"Eight Iron Men" with Lee Marvin and Richard Kiley and an excellent set of character actors
It's somewhat obscure but worth seeing if you get a chance.
Mister Smith Goes To Washington
The Princess Bride (Yes, THAT movie.)
The Return of the King (I can only say this as I hadn't read any of the books until after having seen the movies.)
And many other movies already mentioned.
Miss Golightly, I protest! Having lived in Japan, you might think I would agree with you, but my Japanese wife was very entertained by Rooney's performance and didn't feel it was racist at all. She thought he was spot-on with the accent, too.
There is someone in every ethnic group who is a comical goofball. No one thinks the eccentric Caucasians in the party scene represent ALL white people; just show a comical Asian and you're thought to be making a "statement" about a group. Jerry Lewis has been just as goofy and no one says he is offensive to Jews.
You hit on several interesting points such as your comment about every ethnic group having a comic goofball. I'd go even further and say different ethnic groups do have characteristics that seem more prevalent in that group than others that are - and here is the rub - both positive and negative. The question is if it is acceptable to point out the negative ones anymore or is that racists?
An off shoot of that is your comment about the eccentric Caucasian being fair game - is that a double standard or because Caucasians have been, as I've been told, "the dominant power group" it is okay to highlight negative aspects of Caucasians but not other groups as those other groups have to overcome unfair historical representations. My view is it is either fair or not fair to point these things out for all groups, regardless of past history - but that is not the majority view today.
As to whether or not Rooney's portrayal is accurate, I fully defer to you and your wife, but say, even if it was, it is still, at minimum, out of place in a movie that otherwise does very little slapstick and is dealing with some very harsh realities. His character undermines the tone and thoughtfulness of the movie.
And I felt it was racists because my impression of America in the early '60s is that it didn't respect Asians, so Rooney's character perpetuated a - at the time - prevailing racist attitude. If we have evolved to a state where we can make fun of foibles and common quirks within different ethnicities without racial asperity, I think that would be great progress as it would show an indifference to race as a defining characteristic but recognize that groups do have common cultural behaviors (both favorable and unfavorable).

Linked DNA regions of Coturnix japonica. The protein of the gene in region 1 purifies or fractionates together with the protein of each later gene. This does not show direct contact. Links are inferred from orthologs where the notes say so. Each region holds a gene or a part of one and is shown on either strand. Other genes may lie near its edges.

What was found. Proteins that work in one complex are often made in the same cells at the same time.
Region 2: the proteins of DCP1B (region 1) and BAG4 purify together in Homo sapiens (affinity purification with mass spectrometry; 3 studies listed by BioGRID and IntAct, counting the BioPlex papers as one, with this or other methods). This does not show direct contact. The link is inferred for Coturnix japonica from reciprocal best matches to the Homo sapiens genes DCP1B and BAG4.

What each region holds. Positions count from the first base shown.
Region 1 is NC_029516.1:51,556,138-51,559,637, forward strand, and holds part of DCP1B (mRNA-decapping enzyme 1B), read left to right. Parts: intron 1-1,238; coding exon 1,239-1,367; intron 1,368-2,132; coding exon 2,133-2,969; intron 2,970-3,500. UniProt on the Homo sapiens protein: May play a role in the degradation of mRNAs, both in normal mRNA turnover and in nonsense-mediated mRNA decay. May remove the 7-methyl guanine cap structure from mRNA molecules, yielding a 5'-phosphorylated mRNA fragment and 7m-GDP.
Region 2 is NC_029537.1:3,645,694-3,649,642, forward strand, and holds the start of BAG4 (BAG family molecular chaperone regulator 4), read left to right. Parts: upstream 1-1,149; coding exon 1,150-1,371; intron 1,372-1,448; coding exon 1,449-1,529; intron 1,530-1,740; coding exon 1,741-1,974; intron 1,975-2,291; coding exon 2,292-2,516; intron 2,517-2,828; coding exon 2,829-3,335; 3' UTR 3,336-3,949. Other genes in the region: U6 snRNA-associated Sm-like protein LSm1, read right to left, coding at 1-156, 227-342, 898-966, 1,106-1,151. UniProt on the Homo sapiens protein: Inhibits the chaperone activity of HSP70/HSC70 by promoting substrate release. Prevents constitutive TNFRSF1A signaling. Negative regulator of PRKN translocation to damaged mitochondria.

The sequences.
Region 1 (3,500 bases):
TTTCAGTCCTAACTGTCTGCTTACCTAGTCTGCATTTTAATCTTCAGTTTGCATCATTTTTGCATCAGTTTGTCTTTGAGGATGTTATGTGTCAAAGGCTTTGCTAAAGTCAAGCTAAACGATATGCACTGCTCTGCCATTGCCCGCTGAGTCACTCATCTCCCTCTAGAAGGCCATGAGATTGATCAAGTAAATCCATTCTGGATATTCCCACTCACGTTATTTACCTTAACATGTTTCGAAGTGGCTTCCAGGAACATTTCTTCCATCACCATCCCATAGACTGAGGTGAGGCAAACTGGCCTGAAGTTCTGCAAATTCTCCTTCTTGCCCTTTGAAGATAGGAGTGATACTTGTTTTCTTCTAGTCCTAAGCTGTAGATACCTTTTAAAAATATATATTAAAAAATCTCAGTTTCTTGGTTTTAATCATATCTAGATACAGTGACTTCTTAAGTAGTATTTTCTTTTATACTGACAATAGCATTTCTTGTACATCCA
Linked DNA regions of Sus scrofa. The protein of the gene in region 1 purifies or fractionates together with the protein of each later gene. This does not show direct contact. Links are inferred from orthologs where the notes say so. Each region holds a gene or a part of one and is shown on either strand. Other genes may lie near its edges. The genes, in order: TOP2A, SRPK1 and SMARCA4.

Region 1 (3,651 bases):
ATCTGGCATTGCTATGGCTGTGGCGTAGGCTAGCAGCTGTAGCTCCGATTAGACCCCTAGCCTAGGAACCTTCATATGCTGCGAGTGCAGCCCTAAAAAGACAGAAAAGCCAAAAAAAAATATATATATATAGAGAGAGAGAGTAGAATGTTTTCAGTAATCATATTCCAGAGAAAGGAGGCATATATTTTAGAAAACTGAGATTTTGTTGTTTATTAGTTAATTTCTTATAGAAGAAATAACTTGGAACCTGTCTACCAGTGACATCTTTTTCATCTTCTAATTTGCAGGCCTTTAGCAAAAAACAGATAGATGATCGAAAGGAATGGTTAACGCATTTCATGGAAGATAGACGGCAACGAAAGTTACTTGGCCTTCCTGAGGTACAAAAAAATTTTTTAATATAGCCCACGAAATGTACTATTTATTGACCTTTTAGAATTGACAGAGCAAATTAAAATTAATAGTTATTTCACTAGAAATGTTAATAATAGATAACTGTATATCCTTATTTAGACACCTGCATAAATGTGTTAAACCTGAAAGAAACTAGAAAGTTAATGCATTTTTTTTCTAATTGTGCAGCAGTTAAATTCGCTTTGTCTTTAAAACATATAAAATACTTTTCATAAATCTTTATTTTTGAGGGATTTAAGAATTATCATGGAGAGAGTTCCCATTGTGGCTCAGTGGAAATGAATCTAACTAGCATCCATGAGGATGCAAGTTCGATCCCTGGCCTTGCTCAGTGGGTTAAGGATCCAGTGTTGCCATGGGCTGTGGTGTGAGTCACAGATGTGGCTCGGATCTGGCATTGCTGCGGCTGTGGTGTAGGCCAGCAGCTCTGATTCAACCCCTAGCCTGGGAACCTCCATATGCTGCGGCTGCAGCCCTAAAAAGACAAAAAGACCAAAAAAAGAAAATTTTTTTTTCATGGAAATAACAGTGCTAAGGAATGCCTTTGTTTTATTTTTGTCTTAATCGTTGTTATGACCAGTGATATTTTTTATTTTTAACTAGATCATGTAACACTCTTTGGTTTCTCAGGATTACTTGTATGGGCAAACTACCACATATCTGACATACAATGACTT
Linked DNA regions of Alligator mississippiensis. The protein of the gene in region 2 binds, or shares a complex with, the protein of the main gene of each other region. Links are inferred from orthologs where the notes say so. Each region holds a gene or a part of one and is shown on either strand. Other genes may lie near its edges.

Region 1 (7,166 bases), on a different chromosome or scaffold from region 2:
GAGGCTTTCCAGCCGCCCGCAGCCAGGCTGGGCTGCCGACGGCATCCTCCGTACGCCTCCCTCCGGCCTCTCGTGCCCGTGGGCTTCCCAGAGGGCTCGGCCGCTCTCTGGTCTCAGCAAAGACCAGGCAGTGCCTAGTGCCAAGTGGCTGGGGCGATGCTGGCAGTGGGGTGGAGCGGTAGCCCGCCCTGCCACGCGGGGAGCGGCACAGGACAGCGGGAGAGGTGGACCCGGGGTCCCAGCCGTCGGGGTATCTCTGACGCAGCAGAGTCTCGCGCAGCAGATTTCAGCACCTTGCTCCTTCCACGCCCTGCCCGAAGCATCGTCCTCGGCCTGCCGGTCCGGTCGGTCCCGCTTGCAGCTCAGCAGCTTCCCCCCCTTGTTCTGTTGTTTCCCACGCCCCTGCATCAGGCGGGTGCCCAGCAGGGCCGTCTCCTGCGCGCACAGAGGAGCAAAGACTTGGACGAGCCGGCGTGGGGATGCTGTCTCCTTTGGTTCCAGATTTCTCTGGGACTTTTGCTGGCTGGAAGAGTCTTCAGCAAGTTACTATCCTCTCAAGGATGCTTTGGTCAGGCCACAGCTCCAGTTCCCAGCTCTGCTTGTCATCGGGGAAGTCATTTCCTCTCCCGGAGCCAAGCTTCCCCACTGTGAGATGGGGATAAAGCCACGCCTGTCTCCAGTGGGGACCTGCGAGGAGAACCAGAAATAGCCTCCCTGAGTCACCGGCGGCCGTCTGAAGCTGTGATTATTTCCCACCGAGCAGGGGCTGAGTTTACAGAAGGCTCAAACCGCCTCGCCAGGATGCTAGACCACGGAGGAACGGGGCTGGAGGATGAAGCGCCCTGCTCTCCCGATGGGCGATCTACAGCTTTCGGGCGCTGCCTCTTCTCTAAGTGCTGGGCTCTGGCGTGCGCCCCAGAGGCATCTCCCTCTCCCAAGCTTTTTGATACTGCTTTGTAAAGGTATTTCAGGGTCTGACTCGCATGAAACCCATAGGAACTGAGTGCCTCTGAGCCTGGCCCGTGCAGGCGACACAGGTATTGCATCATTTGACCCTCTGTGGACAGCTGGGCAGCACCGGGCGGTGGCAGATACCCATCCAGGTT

As to Jerry Lewis, I fully accept and respect his longevity, his success and his advocates' passion for him, but I just don't get his success at all. It has nothing at all to do with his ethnicity as, until you said it, I didn't even know (or if I did, I forgot) he was Jewish, I just thought he was grating and annoying. But I know he is a very kind and generous man who many love - so that I do respect.
The Thing, the original in B/W with James Arness
Sahara w/Humphrey Bogart
Treasure of Sierra Madre
Wages of Fear
My Darling Clementine
Zulu has already been mentioned, but, simply great.
The thing there is that "white" remains the default in American popular entertainment. There's a lot more, and more varied, representation of other ethnic groups than there used to be -- but it's still largely white stories told from a white point of view for white audiences. In such cases, a ridiculous white character isn't seen as a ridiculous *white* character, he's simply a ridiculous character. To have a comparable situation to what non-white ethnic groups have criticized in the past you'd need to have a culture in which whites not only weren't the default, but had never been the default.
I agree 100 percent with your views on Mr. Lewis. I'm pretty broadminded when it comes to comedy, and I like rowdy slapstick as much as the more refined stuff, but Jerry Lewis has never, not even once, done anything to make me laugh, not even back to the Martin & Lewis days. He always strikes me as the most annoying kid at the birthday party, going out of his way to draw attention to himself by smearing cake on his face and jumping up on tables ooking like a monkey.
My Dad did not say a lot about, well, anything - not that he lacked an opinion (had those about everything), but just didn't care if anyone else knew his. However, he could not stand Jerry Lewis' humor at all, in any way, ever. He said at the time, that he thought Martin was the only thing of value in Martin & Lewis and scoffed at those who thought Martin would fail without him.
Mickey Rooney's character is based on the interesting early 20th-century New York artist Yasuo Kuniyoshi:
Rooney's performance in Breakfast at Tiffany's is not just racist, it's personally insulting. Character assassination!
Not a perfect film.